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Routes of Exposure, Dose, and Metabolism of Metals
Umeå University, Faculty of Medicine, Department of Public Health and Clinical Medicine, Environmental Medicine.
2007 (English)In: Handbook on the Toxicology of Metals, 3rd Edition / [ed] Gunnar F. Nordberg, Bruce A. Fowler, Monica Nordberg and Lars T. Friberg, San Diego: Elsevier, 2007, 3, 39-64 p.Chapter in book (Other academic)
Abstract [en]

The chapter first describes the main sources of exposure through air, food, and water but also points to unusual sources such as medical implants. Special attention is given to the processes of lung deposition and clearance of inhaled gases, vapors, and particulates, including ultrafine particles. In contrast to the extensive studies in the lung, absorption of metal in the gastrointestinal tract is less well understood. A diagrammatic example is given of the summation of all the absorption processes as they contribute to the total body burden. Since the publication of the first edition, new information has become available on the mechanisms of transport and distribution of metals in the body. In particular, it has been shown that several metals can cross cell membranes by specific carriers and ion channels intended for endogenous substrates. One well-documented example is the chromate oxyanion that is structurally similar to the sulfate anion and thereby gains entrance into the cell by the sulfate carrier. The fecal excretion of several metals occurs as the end result of extensive enterohepatic recirculation. In the case of certain organometallic species, the gut microflora may play a critical role converting the metal to the inorganic form, which is excreted in the feces. The renal accumulation and excretion of metals has also received considerable attention. The renal accumulation of cadmium in the form of its complex with the small molecular weight protein, metallothionein, still remains one of the best-documented mechanisms. Toxicokinetic models continue to be useful in providing a quantitative description of the overall body turnover of metals. They can be useful in establishing dose-response relationships where, for example, the range of half-times of elimination of a metal can contribute to the overall variance in the dose-response relationship. In addition to the observationally based models, pharmacokinetic models can be developed based a priori on physiological and mechanistic considerations. The chapter concludes with a consideration of indicator media that best reflect the dose to the critical organ.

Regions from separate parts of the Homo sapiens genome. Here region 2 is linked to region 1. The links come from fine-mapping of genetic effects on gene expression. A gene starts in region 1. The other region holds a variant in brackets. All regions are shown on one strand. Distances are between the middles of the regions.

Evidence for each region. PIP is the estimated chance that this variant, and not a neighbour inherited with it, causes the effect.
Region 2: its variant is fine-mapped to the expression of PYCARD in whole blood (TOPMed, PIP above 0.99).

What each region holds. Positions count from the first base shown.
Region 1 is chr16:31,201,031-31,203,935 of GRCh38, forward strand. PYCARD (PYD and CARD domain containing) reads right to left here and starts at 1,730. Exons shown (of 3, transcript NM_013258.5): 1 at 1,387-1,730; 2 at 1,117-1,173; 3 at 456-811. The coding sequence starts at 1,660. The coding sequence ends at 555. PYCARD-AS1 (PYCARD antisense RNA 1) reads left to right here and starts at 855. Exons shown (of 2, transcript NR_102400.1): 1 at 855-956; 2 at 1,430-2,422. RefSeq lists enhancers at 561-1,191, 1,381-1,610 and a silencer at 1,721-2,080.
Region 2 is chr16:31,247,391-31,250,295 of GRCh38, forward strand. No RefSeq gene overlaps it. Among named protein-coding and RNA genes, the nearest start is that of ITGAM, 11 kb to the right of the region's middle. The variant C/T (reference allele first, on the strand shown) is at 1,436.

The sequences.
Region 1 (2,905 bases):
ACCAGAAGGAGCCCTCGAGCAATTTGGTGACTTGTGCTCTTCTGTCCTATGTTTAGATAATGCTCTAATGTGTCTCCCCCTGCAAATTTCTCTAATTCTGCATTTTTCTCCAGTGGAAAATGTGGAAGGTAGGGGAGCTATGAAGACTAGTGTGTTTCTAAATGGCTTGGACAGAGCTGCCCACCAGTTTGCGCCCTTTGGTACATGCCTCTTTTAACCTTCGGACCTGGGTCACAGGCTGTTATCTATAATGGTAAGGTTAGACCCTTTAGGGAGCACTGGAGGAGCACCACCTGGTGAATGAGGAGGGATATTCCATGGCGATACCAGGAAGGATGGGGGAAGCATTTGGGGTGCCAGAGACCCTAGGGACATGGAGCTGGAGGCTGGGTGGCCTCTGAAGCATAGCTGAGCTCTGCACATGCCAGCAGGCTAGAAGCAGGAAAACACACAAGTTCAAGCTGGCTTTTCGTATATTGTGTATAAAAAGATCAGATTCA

Place, publisher, year, edition, pages
San Diego: Elsevier, 2007, 3. 39-64 p.
National Category
Pharmacology and Toxicology
URN: urn:nbn:se:umu:diva-76456DOI: 10.1016/B978-012369413-3/50058-6ISI: 000311285300005ISBN: 978-0-12-369413-3OAI: diva2:636774
Available from: 2013-07-12 Created: 2013-07-09 Last updated: 2013-07-12Bibliographically approved

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